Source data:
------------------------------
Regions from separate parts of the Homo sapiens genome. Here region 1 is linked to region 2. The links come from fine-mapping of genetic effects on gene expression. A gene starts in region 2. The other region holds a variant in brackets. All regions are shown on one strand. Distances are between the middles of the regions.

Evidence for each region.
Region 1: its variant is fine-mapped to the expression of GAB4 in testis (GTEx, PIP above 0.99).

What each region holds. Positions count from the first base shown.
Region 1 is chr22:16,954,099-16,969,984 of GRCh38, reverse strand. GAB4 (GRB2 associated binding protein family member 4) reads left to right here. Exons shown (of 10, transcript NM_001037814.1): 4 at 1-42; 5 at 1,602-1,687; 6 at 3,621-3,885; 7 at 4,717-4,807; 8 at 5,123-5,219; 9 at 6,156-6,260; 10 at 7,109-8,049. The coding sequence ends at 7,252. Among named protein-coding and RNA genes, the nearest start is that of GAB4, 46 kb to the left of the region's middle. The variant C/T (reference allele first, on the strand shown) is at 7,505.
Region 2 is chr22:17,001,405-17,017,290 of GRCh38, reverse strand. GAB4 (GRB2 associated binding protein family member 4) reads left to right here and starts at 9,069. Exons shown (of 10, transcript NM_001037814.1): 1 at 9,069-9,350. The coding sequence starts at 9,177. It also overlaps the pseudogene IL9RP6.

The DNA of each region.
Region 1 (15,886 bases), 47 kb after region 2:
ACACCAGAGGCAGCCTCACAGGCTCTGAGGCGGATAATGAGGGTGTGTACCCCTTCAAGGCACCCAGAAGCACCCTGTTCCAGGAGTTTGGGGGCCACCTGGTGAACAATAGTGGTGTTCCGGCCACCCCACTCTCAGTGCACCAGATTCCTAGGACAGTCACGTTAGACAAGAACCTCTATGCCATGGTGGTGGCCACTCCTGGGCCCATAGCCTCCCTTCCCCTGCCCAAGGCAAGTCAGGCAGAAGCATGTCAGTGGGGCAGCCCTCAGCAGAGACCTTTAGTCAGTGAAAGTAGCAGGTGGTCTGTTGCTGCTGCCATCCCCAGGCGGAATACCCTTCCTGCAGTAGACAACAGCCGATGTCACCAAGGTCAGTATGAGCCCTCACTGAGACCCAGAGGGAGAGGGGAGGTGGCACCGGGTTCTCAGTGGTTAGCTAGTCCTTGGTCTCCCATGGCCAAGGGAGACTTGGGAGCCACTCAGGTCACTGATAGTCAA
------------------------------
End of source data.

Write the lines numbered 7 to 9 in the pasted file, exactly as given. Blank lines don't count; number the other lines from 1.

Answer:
The DNA of each region.
Region 1 (15,886 bases), 47 kb after region 2:
ACACCAGAGGCAGCCTCACAGGCTCTGAGGCGGATAATGAGGGTGTGTACCCCTTCAAGGCACCCAGAAGCACCCTGTTCCAGGAGTTTGGGGGCCACCTGGTGAACAATAGTGGTGTTCCGGCCACCCCACTCTCAGTGCACCAGATTCCTAGGACAGTCACGTTAGACAAGAACCTCTATGCCATGGTGGTGGCCACTCCTGGGCCCATAGCCTCCCTTCCCCTGCCCAAGGCAAGTCAGGCAGAAGCATGTCAGTGGGGCAGCCCTCAGCAGAGACCTTTAGTCAGTGAAAGTAGCAGGTGGTCTGTTGCTGCTGCCATCCCCAGGCGGAATACCCTTCCTGCAGTAGACAACAGCCGATGTCACCAAGGTCAGTATGAGCCCTCACTGAGACCCAGAGGGAGAGGGGAGGTGGCACCGGGTTCTCAGTGGTTAGCTAGTCCTTGGTCTCCCATGGCCAAGGGAGACTTGGGAGCCACTCAGGTCACTGATAGTCAA